Thursday, 4 June 2015

This Much I Know...University

At the ripe old age of 21, I am often mistaken for a 16 year old though I am told I will appreciate this more in 20 years or so. Regardless, I clearly have a lot to learn though I can hopefully shed a bit of light on some situations that I have had the pleasure of enduring. So I have decided to inundate you with this golden wisdom, my lovely friends, in a (hopefully) useful and amusing series 'This Much I Know'.

Graduating university and not being in secure full time employment means I have a lot of time on my hands and, during this time, between shifts and endless LinkedIn stalking, I have been contemplating what exactly I have learnt from my three years at University and here is what I have come up with:

1. Your halls will most likely be horrendous, I mean really prison style lodgings, but always remember it is less than a year you have to spend in that intolerable dump, and the money you save by staying in cheaper accommodation can be spent on frivolous purchases from the reduced sections from your local supermarkets.

2. On that note, take advantage of these reduced sections. In my last couple of weeks I would head to the local Tesco Express around 8ish and come home with my dinner (usually amounting to about 50p) as well as reduced scones or cream cakes to score points with my flatmates after avoiding my share of the washing up for two weeks. So learn to cut back and budget because although that massive overdraft may be drawing you to the nearest H&M, you will regret it in a few years when you are at the bottom of the pit with no ladder but a fabulous breton jumper.

3. Living with 4 boys does not make you Jess from New Girl. I learnt this the hard way. Your days will not be filled with shenanigans and hilarious episodes of the Douchbag Jar, but instead, a lot of crates of beer, smelly rooms and little to no chance of tearing the boys away from FIFA so you can watch Escape to the Country with a family pack of chocolate bourbons. Having said this, I enjoyed this year immensely, our house was beautiful and I got on really well with the people I lived with whilst we were in that house. That's the main point I think: you may be best friends with them at university but it doesn't mean you can live with them - some people will drive you up the wall so choose wisely.

4. You're not a weirdo for staying in/doing work/generally being a hermit. "First year doesn't count so why bother", "You never come out" etc. etc. Well I can tell you, the work ethic I developed in first year stayed with me throughout my three years and lacking the desire to spend every night in a drunken heap on the floor of the stickiest nightclub you can find does not make you a bad student. This is YOUR experience and YOU decide what 'student life' is for you, because it differs and choosing work over play every so often so that you get that grade you desperately want does not make you a loser.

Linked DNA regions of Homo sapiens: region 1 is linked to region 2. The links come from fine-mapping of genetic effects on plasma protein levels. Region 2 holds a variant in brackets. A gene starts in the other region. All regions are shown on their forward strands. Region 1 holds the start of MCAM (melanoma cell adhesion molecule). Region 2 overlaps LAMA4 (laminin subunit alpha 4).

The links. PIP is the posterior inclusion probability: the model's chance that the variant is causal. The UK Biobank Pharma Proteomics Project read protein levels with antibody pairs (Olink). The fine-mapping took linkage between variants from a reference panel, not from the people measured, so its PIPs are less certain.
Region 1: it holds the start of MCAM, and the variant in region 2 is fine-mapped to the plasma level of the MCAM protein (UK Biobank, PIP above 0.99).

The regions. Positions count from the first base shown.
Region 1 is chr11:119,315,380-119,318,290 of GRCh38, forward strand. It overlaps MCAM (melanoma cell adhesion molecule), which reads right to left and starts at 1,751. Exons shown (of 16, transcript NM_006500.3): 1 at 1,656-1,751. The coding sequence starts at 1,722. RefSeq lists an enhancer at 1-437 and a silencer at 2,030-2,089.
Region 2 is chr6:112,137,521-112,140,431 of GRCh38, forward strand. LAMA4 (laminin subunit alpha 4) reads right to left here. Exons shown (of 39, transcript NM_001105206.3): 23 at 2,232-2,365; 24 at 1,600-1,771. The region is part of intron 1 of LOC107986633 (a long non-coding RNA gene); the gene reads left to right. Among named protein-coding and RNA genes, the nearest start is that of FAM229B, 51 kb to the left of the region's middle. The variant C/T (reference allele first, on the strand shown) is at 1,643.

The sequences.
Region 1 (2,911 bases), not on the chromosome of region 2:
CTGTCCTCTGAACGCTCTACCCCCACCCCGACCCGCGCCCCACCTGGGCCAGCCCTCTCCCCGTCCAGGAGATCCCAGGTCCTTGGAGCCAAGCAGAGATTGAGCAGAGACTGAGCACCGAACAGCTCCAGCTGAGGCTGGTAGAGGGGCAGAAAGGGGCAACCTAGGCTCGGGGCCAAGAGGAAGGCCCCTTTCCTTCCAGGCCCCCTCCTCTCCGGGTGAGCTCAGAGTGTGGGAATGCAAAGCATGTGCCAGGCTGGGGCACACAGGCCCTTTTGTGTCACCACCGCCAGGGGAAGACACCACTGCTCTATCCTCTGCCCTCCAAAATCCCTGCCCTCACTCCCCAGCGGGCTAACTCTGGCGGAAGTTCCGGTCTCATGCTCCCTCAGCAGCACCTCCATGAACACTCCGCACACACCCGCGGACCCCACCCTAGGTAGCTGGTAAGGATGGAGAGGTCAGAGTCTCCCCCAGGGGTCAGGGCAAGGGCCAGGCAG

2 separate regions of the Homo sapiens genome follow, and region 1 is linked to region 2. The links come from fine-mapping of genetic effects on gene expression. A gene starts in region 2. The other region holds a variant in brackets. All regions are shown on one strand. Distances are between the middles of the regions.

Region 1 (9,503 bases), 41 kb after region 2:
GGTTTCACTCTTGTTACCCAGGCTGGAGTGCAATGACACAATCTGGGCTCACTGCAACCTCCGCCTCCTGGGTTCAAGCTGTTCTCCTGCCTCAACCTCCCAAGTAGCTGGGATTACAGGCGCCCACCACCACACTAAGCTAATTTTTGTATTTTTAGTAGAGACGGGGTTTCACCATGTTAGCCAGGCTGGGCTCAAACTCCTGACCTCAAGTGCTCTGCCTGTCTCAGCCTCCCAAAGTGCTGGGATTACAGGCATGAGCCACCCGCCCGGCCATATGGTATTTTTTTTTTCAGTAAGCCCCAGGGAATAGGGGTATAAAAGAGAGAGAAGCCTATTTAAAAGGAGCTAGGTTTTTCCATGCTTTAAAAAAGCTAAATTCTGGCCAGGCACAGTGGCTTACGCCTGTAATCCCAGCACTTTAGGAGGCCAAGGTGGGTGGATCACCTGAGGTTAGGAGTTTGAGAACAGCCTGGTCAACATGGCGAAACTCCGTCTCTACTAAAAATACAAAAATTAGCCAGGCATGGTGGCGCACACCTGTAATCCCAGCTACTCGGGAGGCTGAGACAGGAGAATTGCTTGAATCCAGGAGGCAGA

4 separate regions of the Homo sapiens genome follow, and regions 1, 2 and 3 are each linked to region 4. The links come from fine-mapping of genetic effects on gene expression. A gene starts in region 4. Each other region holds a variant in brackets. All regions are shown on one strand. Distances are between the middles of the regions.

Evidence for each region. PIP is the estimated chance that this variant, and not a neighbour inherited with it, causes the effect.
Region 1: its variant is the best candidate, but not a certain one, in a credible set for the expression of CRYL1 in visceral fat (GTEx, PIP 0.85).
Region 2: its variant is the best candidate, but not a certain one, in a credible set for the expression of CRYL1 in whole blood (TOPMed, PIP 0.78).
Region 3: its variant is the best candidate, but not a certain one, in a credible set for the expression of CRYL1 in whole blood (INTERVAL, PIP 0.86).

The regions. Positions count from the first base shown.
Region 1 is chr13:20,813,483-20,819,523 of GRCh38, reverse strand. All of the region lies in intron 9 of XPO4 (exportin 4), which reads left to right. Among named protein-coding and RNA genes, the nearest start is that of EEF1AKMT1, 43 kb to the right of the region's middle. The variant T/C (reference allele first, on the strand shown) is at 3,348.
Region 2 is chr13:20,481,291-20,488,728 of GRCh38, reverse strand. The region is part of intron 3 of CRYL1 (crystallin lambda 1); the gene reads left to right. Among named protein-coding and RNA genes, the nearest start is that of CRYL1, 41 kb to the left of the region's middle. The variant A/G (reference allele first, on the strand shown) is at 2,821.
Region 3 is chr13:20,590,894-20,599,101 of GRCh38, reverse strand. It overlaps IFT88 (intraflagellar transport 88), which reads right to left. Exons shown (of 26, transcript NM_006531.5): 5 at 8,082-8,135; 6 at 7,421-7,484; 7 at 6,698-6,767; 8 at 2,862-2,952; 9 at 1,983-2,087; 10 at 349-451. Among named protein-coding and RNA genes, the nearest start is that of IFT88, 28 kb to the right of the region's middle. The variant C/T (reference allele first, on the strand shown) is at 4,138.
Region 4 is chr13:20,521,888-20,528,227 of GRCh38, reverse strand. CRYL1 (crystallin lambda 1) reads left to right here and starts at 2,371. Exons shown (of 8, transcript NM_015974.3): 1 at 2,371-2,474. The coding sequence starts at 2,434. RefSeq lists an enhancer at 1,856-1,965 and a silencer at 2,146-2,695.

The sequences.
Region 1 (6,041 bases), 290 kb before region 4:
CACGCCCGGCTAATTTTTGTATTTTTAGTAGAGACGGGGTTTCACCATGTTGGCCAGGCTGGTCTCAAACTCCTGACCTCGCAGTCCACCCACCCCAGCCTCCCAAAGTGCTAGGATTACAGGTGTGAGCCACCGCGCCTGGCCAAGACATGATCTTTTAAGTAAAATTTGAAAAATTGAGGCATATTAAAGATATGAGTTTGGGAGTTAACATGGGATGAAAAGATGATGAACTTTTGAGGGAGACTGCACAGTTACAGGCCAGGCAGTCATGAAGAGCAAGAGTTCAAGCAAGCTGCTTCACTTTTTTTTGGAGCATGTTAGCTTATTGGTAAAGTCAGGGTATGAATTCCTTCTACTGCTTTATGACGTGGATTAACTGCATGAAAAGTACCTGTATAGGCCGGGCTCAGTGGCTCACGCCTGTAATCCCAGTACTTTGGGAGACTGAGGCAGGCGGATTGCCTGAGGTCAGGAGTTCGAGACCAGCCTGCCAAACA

5. Having said this, set some boundaries between work and rest so you are not driving yourself to exhaustion, A lot of people I know would, like me, work 9-5 in the library during revision and hand-in periods and then spend the evening at home relaxing. The mistakes I made in the first and second year were that I would often work all day and then bring the work home and thus my bedroom/living room/general accommodation was associated with work and stress and I was a bit overwhelmed by it all. Believe me, after a long day in the library your student house, however grotty it may be, will look like Buckingham Palace and you will appreciate it a hell of a lot more.
Not taking my own advice and working from home...

6. You probably won't know what you want to do by the time you come to graduating. I know I don't, but I said YES to work placement and volunteering opportunities and through trial and error, I am slowly coming to conclusions about what it is I want to do. It's okay if you don't have a 5 year plan, I read recently that people are likely to change their career path 3 times in their lifetime so don't worry if you don't have it all figured out yet - it's your 20's and they're meant for making mistakes and figuring things out.

I hope this has enlightened those of you who are hoping to start university in September as timid freshers, you will be fine, make sure to call your family once in a while and yes, third year is as stressful as they say but the finish line will be completely worth it!

Good Luck & Good Day,


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